With four years remaining, Vietnam’s twelve-year plan to improve foreign language teaching and learning by 2020 will be subject to a thorough review, the country’s education minister said on Saturday.
In 2008, the Ministry of Education and Training (MoET) introduced the plan for a national foreign language project, Project 2020 for short, which aimed to “renovate thoroughly the tasks of teaching and learning foreign languages within the national educational system in the period 2008-2020.”
On Saturday, a seminar chaired by MoET Minister Phung Xuan Nha and attended by government officials and heads of higher education institutions was held in Hanoi to review the project’s progress and to implement its final phase over the period 2016 to 2020.
The minister stressed that it was necessary to review the project after making significant progress, as one “cannot travel fast without solid footing.”
‘It’s better not to learn at all than to learn from a bad teacher’
Minister Nha said, "it’s better not to learn at all than to learn from a bad teacher," when addressing the quality of English teachers in the country, a factor he saw as most important in the success or failure of Project 2020.
According to the minister, both the quality and quantity of English teachers in Vietnam are falling short of the project’s requirements.
Shortcomings in training courses for educators were one reason for substandard English teachers in the country, according to Dr. Do Tuan Minh, rector of the University of Languages and International Studies under the Vietnam National University-Hanoi.
Minh said many teachers received only intense training until they met standards set out by MoET, without further training or workshops throughout the course of their career to update their skills.
“Many [teachers] forget the skills and knowledge they have acquired through the training after a short period,” Minh said.
Meanwhile, many teachers ‘beat’ the system by 'legitimizing' their teaching standards through training courses at 'easy' centers, or by cheating on their tests, said Dr. Pham Van Hung, director of Thua Thien-Hue Province’s Department of Education and Training.
This has led to the alarming trend of teachers paying to illegally obtain language ability certificates without even going through any type of training, the director claimed.
In response, Minister Nha said a new method would be implemented next year whereby the training and re-training of teachers would be based on the needs of specific localities, with the application of technology to allow more regular skill updates.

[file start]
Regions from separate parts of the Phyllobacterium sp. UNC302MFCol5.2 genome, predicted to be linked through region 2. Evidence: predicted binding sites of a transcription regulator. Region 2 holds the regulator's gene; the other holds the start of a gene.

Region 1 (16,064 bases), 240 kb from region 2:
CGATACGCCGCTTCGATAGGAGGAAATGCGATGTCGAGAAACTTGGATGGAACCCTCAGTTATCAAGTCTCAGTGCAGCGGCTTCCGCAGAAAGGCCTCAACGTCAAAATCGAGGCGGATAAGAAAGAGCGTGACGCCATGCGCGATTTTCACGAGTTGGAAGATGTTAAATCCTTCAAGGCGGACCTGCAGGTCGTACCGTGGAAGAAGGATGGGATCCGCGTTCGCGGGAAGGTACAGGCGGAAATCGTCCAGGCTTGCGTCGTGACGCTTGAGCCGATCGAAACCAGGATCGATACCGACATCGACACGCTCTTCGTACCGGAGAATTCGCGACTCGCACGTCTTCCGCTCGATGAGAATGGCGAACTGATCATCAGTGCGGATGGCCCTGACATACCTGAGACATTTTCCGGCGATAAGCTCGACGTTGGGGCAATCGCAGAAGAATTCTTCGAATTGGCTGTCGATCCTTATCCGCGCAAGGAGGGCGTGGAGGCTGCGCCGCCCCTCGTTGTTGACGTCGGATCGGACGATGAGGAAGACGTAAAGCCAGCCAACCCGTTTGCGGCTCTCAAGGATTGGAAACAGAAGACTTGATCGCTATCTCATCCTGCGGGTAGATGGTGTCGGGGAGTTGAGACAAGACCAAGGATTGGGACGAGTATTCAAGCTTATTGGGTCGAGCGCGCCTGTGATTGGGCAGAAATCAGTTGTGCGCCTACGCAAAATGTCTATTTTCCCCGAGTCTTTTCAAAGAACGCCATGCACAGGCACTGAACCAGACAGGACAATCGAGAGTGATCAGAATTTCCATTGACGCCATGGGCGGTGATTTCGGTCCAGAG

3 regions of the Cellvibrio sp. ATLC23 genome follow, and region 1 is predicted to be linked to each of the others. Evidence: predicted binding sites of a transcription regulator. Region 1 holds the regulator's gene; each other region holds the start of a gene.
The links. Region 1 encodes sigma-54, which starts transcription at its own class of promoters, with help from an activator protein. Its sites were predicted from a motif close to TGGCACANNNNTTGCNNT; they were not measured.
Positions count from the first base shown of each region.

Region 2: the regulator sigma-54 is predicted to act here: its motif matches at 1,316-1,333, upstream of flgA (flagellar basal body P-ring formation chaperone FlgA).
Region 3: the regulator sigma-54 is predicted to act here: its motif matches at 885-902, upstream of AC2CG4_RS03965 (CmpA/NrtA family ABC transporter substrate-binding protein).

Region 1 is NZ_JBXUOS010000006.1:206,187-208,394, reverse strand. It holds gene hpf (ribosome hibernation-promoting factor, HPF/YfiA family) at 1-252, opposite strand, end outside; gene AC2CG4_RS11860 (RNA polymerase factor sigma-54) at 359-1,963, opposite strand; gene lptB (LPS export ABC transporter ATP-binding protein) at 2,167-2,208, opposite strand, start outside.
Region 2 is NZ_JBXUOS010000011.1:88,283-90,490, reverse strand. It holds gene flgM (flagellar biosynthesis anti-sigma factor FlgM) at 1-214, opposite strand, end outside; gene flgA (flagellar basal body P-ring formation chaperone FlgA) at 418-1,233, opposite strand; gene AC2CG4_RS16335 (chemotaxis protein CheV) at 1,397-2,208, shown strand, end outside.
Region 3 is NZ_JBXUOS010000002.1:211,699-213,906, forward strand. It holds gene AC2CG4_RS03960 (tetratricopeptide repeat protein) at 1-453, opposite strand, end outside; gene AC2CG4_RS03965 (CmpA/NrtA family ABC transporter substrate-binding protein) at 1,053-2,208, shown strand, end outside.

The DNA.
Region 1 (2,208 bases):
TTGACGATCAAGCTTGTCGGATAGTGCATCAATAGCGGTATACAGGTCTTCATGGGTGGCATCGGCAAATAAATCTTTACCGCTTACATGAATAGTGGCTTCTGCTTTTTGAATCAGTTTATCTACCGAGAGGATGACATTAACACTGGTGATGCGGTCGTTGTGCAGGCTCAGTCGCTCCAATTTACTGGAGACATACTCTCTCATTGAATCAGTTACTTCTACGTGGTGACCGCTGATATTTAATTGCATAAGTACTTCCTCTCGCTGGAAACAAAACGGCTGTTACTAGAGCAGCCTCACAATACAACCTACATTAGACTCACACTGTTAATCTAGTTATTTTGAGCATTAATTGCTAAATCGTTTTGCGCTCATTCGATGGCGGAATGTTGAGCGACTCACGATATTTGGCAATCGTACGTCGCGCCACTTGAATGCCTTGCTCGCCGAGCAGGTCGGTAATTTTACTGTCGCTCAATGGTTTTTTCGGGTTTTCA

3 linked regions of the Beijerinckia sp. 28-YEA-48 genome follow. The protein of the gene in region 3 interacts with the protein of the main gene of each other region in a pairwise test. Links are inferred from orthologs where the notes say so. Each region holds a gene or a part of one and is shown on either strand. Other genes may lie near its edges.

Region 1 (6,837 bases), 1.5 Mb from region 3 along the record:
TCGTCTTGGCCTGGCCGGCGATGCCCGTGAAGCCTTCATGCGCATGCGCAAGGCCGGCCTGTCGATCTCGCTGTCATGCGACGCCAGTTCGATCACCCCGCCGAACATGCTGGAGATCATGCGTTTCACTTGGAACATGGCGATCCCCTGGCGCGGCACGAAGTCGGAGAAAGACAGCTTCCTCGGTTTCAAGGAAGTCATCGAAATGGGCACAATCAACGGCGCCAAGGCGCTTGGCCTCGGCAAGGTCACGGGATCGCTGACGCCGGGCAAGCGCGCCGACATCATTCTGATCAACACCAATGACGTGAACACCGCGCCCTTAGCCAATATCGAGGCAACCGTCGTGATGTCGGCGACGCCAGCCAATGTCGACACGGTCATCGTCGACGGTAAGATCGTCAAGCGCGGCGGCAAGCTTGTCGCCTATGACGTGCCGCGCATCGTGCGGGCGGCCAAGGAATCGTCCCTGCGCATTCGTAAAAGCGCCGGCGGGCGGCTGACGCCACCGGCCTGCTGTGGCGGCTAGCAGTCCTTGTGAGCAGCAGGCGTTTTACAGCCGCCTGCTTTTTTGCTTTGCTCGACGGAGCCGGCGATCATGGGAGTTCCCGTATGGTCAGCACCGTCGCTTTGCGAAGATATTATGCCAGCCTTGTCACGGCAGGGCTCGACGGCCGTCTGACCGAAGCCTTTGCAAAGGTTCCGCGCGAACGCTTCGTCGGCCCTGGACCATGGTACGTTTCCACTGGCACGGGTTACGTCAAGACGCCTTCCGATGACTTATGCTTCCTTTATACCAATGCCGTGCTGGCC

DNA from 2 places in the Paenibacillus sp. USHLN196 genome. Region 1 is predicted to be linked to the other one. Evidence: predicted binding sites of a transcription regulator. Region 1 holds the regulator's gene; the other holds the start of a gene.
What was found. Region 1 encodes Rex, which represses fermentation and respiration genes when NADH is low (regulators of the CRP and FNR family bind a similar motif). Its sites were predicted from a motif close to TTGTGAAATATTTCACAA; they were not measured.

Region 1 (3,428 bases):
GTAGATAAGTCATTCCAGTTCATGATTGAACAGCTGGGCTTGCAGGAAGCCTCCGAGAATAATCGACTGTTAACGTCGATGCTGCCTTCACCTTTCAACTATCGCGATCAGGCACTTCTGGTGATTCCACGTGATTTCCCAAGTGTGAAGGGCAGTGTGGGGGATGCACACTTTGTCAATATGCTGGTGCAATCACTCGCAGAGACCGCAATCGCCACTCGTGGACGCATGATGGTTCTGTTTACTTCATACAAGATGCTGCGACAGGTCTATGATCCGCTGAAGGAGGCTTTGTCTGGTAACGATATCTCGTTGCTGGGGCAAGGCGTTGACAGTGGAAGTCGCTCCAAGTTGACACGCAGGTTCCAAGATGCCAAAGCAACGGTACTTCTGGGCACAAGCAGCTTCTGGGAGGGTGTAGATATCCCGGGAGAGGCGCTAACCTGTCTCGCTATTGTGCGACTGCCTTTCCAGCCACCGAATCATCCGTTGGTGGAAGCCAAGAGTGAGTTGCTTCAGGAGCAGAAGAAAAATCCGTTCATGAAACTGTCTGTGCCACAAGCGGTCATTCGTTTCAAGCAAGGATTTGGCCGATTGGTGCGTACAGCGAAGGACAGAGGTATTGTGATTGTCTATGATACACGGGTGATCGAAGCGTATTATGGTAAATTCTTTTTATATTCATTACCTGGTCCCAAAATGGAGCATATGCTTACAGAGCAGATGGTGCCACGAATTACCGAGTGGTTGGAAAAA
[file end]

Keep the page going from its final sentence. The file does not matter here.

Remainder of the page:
The minister also promised a limit on the number of authorized training centers to a few trusted ones, a move he hoped would prevent teachers from abusing the system.
What do we need this for, students ask
Many participants at the seminar agreed that failure to see the purpose of studying foreign languages was one reason why Vietnamese students lacked the motivation to study the subject.
While students in needy areas were reluctant to go through with Project 2020 due to a lack of understanding as to its purpose, students in big cities looked at the project with skepticism, since they preferred being trained and assessed by internationally recognized standards rather than a system that “localizes foreign standards and language ability certificates,” according to Dr. Pham Van Hung.
Other officials at the seminar attributed students’ lack of motivation to the fact that what is being taught in these classes is miles away from the knowledge tested in exams.
“The testing and ability assessment system for foreign languages from high school needs to be changed, especially when it comes to testing students on all four skills [speaking, listening, reading, and writing] in the national high school exam,” stressed Vu Van Tra, deputy director of Hai Phong City’s Department of Education and Training.
Pham Van Hung went further, suggesting that universities in the country include foreign language ability as a compulsory requirement for admission, in addition to setting a minimum foreign language standard for graduation.
Minister Phung Xuan Nha encouraged education institutions in the country to 'import' recognized foreign language courses to be used in schools, while promoting the use of English in teaching natural science subjects.
MoET also gave the green light for appropriate institutions to offer optional second foreign language courses for students.
With a budget of VND10 trillion (US$446.43 million), Project 2020 is falling behind many of its initial targets for 2020.
As of 2016, just over 20 percent of 7.7 million students in third, fourth, and fifth grades in Vietnam are taught four periods of English a week.
The goal of having 100 percent of third graders following a ten-year English program by the year 2020 seems far-fetched, as only 20 percent of third graders currently have access to the program.
Over 50 percent of grade school English teachers in Vietnam still fail to meet standards set by the six-level ability framework of Project 2020, which means money and time will have to be spent training these teachers first before grade school students can study in the new English program.